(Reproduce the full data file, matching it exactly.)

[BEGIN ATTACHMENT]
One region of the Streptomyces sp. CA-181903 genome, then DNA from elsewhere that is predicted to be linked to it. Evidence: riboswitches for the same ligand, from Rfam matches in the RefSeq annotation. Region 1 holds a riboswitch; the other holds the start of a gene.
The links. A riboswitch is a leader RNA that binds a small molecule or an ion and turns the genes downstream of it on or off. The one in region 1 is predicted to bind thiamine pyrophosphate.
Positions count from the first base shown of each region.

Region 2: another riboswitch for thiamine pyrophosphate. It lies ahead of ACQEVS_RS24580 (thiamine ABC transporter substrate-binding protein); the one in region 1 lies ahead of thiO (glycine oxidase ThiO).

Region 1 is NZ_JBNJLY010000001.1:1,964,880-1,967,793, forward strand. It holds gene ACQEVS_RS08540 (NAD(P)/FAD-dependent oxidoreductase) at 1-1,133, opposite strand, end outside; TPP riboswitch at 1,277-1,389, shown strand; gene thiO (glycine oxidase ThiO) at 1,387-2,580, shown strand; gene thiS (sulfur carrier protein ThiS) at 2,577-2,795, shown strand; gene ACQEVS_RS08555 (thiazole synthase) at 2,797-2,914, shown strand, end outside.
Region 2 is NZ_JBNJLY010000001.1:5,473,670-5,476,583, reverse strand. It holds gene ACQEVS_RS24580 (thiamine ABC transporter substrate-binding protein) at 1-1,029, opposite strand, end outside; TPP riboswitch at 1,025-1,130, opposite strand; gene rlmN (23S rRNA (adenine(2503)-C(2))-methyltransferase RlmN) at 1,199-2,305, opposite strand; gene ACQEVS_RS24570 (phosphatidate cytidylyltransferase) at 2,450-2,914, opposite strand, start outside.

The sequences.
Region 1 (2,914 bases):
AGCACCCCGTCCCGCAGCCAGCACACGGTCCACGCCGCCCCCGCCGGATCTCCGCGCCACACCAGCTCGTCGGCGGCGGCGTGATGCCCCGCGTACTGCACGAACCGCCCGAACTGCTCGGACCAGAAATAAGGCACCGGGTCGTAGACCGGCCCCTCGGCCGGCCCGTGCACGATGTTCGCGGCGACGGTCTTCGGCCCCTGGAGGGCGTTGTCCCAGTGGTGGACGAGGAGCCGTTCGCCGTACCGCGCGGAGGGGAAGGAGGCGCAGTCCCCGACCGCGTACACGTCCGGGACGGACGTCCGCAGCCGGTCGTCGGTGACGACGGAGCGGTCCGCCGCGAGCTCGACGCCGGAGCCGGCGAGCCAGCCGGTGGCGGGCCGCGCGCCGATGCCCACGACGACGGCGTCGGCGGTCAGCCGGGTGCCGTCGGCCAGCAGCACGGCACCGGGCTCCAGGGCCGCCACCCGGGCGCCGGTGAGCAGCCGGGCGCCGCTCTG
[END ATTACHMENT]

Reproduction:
One region of the Streptomyces sp. CA-181903 genome, then DNA from elsewhere that is predicted to be linked to it. Evidence: riboswitches for the same ligand, from Rfam matches in the RefSeq annotation. Region 1 holds a riboswitch; the other holds the start of a gene.
The links. A riboswitch is a leader RNA that binds a small molecule or an ion and turns the genes downstream of it on or off. The one in region 1 is predicted to bind thiamine pyrophosphate.
Positions count from the first base shown of each region.

Region 2: another riboswitch for thiamine pyrophosphate. It lies ahead of ACQEVS_RS24580 (thiamine ABC transporter substrate-binding protein); the one in region 1 lies ahead of thiO (glycine oxidase ThiO).

Region 1 is NZ_JBNJLY010000001.1:1,964,880-1,967,793, forward strand. It holds gene ACQEVS_RS08540 (NAD(P)/FAD-dependent oxidoreductase) at 1-1,133, opposite strand, end outside; TPP riboswitch at 1,277-1,389, shown strand; gene thiO (glycine oxidase ThiO) at 1,387-2,580, shown strand; gene thiS (sulfur carrier protein ThiS) at 2,577-2,795, shown strand; gene ACQEVS_RS08555 (thiazole synthase) at 2,797-2,914, shown strand, end outside.
Region 2 is NZ_JBNJLY010000001.1:5,473,670-5,476,583, reverse strand. It holds gene ACQEVS_RS24580 (thiamine ABC transporter substrate-binding protein) at 1-1,029, opposite strand, end outside; TPP riboswitch at 1,025-1,130, opposite strand; gene rlmN (23S rRNA (adenine(2503)-C(2))-methyltransferase RlmN) at 1,199-2,305, opposite strand; gene ACQEVS_RS24570 (phosphatidate cytidylyltransferase) at 2,450-2,914, opposite strand, start outside.

The sequences.
Region 1 (2,914 bases):
AGCACCCCGTCCCGCAGCCAGCACACGGTCCACGCCGCCCCCGCCGGATCTCCGCGCCACACCAGCTCGTCGGCGGCGGCGTGATGCCCCGCGTACTGCACGAACCGCCCGAACTGCTCGGACCAGAAATAAGGCACCGGGTCGTAGACCGGCCCCTCGGCCGGCCCGTGCACGATGTTCGCGGCGACGGTCTTCGGCCCCTGGAGGGCGTTGTCCCAGTGGTGGACGAGGAGCCGTTCGCCGTACCGCGCGGAGGGGAAGGAGGCGCAGTCCCCGACCGCGTACACGTCCGGGACGGACGTCCGCAGCCGGTCGTCGGTGACGACGGAGCGGTCCGCCGCGAGCTCGACGCCGGAGCCGGCGAGCCAGCCGGTGGCGGGCCGCGCGCCGATGCCCACGACGACGGCGTCGGCGGTCAGCCGGGTGCCGTCGGCCAGCAGCACGGCACCGGGCTCCAGGGCCGCCACCCGGGCGCCGGTGAGCAGCCGGGCGCCGCTCTG